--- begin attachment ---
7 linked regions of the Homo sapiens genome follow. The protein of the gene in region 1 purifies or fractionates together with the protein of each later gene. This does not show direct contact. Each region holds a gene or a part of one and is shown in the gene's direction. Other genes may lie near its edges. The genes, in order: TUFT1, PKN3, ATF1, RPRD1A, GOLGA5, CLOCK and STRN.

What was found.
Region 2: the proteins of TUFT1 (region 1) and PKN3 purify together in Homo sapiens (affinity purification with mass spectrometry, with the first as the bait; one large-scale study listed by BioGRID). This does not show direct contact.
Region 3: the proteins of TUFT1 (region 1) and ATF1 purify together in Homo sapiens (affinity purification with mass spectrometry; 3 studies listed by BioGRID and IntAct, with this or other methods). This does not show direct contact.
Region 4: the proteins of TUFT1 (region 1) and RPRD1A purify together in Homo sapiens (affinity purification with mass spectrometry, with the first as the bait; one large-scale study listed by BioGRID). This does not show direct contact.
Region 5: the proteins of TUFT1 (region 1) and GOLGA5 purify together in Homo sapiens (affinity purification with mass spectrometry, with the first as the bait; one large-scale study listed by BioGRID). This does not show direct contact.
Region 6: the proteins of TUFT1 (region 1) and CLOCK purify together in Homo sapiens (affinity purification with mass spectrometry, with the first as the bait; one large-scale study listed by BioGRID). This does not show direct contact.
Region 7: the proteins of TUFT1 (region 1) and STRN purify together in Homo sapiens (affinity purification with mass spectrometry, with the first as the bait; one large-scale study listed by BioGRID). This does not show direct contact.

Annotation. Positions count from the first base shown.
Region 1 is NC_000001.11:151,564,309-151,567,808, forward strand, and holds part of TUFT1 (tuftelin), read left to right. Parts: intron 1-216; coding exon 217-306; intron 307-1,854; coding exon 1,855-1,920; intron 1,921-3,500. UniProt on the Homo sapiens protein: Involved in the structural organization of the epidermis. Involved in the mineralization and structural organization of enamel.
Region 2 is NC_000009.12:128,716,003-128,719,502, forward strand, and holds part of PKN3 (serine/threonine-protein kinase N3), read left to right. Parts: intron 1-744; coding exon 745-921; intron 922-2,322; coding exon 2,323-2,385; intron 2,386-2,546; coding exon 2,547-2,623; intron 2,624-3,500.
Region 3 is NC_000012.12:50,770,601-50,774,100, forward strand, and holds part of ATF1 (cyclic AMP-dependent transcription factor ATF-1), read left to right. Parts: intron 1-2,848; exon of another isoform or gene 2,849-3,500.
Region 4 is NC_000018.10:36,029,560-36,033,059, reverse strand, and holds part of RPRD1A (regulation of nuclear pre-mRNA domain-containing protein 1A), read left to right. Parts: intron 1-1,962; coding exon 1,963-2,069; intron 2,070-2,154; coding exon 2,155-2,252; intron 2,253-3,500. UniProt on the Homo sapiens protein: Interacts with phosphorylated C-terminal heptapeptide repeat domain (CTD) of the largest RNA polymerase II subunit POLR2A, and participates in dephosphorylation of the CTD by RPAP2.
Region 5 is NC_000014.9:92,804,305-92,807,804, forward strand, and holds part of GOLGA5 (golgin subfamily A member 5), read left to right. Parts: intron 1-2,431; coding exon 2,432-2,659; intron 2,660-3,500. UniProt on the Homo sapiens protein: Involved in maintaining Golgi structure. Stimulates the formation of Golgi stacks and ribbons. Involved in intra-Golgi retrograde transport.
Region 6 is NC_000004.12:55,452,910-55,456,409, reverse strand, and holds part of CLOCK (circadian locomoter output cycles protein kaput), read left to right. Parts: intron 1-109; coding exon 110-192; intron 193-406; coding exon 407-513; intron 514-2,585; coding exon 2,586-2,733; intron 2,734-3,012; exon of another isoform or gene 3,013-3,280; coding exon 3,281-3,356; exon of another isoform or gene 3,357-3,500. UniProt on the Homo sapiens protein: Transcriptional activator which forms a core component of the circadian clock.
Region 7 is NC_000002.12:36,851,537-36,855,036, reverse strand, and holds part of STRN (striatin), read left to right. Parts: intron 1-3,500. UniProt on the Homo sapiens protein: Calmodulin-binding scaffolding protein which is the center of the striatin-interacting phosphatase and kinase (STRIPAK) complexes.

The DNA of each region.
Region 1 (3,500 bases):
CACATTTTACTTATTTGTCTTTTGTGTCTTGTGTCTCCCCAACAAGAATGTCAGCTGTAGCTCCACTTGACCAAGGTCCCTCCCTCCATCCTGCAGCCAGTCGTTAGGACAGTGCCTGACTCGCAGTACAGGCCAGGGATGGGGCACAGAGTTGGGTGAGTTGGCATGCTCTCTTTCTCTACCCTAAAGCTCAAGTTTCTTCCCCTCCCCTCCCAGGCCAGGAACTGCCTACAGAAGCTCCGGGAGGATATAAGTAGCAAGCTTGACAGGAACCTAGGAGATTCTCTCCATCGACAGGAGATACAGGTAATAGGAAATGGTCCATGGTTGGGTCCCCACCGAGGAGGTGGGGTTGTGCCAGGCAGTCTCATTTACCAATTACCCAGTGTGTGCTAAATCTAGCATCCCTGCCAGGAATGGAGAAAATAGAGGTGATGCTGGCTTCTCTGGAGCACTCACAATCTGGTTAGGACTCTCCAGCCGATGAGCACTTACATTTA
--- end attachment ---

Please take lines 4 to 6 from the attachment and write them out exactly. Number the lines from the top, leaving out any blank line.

Region 3: the proteins of TUFT1 (region 1) and ATF1 purify together in Homo sapiens (affinity purification with mass spectrometry; 3 studies listed by BioGRID and IntAct, with this or other methods). This does not show direct contact.
Region 4: the proteins of TUFT1 (region 1) and RPRD1A purify together in Homo sapiens (affinity purification with mass spectrometry, with the first as the bait; one large-scale study listed by BioGRID). This does not show direct contact.
Region 5: the proteins of TUFT1 (region 1) and GOLGA5 purify together in Homo sapiens (affinity purification with mass spectrometry, with the first as the bait; one large-scale study listed by BioGRID). This does not show direct contact.